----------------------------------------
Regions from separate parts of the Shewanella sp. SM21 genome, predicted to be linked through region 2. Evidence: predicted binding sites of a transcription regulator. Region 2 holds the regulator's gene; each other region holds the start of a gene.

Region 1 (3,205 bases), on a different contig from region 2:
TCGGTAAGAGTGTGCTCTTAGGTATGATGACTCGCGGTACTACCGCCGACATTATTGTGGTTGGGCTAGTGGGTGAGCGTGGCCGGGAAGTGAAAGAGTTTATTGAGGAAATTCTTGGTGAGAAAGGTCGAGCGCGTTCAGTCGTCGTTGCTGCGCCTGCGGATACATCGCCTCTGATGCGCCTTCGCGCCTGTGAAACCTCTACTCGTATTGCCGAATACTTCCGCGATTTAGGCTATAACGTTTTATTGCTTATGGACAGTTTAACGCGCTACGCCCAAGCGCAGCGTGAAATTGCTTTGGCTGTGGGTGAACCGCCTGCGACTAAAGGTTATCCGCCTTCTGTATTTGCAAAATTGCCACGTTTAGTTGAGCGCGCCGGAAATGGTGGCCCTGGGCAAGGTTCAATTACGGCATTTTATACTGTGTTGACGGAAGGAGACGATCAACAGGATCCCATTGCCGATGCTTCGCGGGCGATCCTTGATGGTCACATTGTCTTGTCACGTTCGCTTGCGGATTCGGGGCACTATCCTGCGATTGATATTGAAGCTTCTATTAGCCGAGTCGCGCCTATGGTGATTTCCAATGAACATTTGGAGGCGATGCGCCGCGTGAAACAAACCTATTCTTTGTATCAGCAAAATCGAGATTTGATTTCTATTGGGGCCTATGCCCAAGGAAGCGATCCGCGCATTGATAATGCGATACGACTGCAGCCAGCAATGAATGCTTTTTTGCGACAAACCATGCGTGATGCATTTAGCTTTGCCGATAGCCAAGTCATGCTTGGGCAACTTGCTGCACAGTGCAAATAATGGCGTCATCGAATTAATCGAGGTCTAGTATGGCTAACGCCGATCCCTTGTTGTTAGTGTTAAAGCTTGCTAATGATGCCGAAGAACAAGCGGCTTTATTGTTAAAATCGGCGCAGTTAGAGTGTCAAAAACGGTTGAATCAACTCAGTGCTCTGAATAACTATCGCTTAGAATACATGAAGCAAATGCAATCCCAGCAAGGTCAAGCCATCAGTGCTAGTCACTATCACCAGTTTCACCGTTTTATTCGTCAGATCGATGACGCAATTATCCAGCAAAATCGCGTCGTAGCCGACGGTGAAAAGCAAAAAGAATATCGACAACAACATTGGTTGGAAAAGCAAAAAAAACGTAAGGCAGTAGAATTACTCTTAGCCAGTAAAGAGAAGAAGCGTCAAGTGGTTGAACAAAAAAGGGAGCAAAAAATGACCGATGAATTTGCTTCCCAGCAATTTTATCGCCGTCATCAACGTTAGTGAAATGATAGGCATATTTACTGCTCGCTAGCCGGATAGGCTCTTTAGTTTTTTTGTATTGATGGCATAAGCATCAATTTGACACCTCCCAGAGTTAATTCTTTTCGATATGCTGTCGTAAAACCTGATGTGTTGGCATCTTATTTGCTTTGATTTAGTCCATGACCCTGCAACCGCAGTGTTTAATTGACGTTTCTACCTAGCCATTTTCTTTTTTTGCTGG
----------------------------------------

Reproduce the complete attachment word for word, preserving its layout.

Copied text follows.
Regions from separate parts of the Shewanella sp. SM21 genome, predicted to be linked through region 2. Evidence: predicted binding sites of a transcription regulator. Region 2 holds the regulator's gene; each other region holds the start of a gene.

Region 1 (3,205 bases), on a different contig from region 2:
TCGGTAAGAGTGTGCTCTTAGGTATGATGACTCGCGGTACTACCGCCGACATTATTGTGGTTGGGCTAGTGGGTGAGCGTGGCCGGGAAGTGAAAGAGTTTATTGAGGAAATTCTTGGTGAGAAAGGTCGAGCGCGTTCAGTCGTCGTTGCTGCGCCTGCGGATACATCGCCTCTGATGCGCCTTCGCGCCTGTGAAACCTCTACTCGTATTGCCGAATACTTCCGCGATTTAGGCTATAACGTTTTATTGCTTATGGACAGTTTAACGCGCTACGCCCAAGCGCAGCGTGAAATTGCTTTGGCTGTGGGTGAACCGCCTGCGACTAAAGGTTATCCGCCTTCTGTATTTGCAAAATTGCCACGTTTAGTTGAGCGCGCCGGAAATGGTGGCCCTGGGCAAGGTTCAATTACGGCATTTTATACTGTGTTGACGGAAGGAGACGATCAACAGGATCCCATTGCCGATGCTTCGCGGGCGATCCTTGATGGTCACATTGTCTTGTCACGTTCGCTTGCGGATTCGGGGCACTATCCTGCGATTGATATTGAAGCTTCTATTAGCCGAGTCGCGCCTATGGTGATTTCCAATGAACATTTGGAGGCGATGCGCCGCGTGAAACAAACCTATTCTTTGTATCAGCAAAATCGAGATTTGATTTCTATTGGGGCCTATGCCCAAGGAAGCGATCCGCGCATTGATAATGCGATACGACTGCAGCCAGCAATGAATGCTTTTTTGCGACAAACCATGCGTGATGCATTTAGCTTTGCCGATAGCCAAGTCATGCTTGGGCAACTTGCTGCACAGTGCAAATAATGGCGTCATCGAATTAATCGAGGTCTAGTATGGCTAACGCCGATCCCTTGTTGTTAGTGTTAAAGCTTGCTAATGATGCCGAAGAACAAGCGGCTTTATTGTTAAAATCGGCGCAGTTAGAGTGTCAAAAACGGTTGAATCAACTCAGTGCTCTGAATAACTATCGCTTAGAATACATGAAGCAAATGCAATCCCAGCAAGGTCAAGCCATCAGTGCTAGTCACTATCACCAGTTTCACCGTTTTATTCGTCAGATCGATGACGCAATTATCCAGCAAAATCGCGTCGTAGCCGACGGTGAAAAGCAAAAAGAATATCGACAACAACATTGGTTGGAAAAGCAAAAAAAACGTAAGGCAGTAGAATTACTCTTAGCCAGTAAAGAGAAGAAGCGTCAAGTGGTTGAACAAAAAAGGGAGCAAAAAATGACCGATGAATTTGCTTCCCAGCAATTTTATCGCCGTCATCAACGTTAGTGAAATGATAGGCATATTTACTGCTCGCTAGCCGGATAGGCTCTTTAGTTTTTTTGTATTGATGGCATAAGCATCAATTTGACACCTCCCAGAGTTAATTCTTTTCGATATGCTGTCGTAAAACCTGATGTGTTGGCATCTTATTTGCTTTGATTTAGTCCATGACCCTGCAACCGCAGTGTTTAATTGACGTTTCTACCTAGCCATTTTCTTTTTTTGCTGG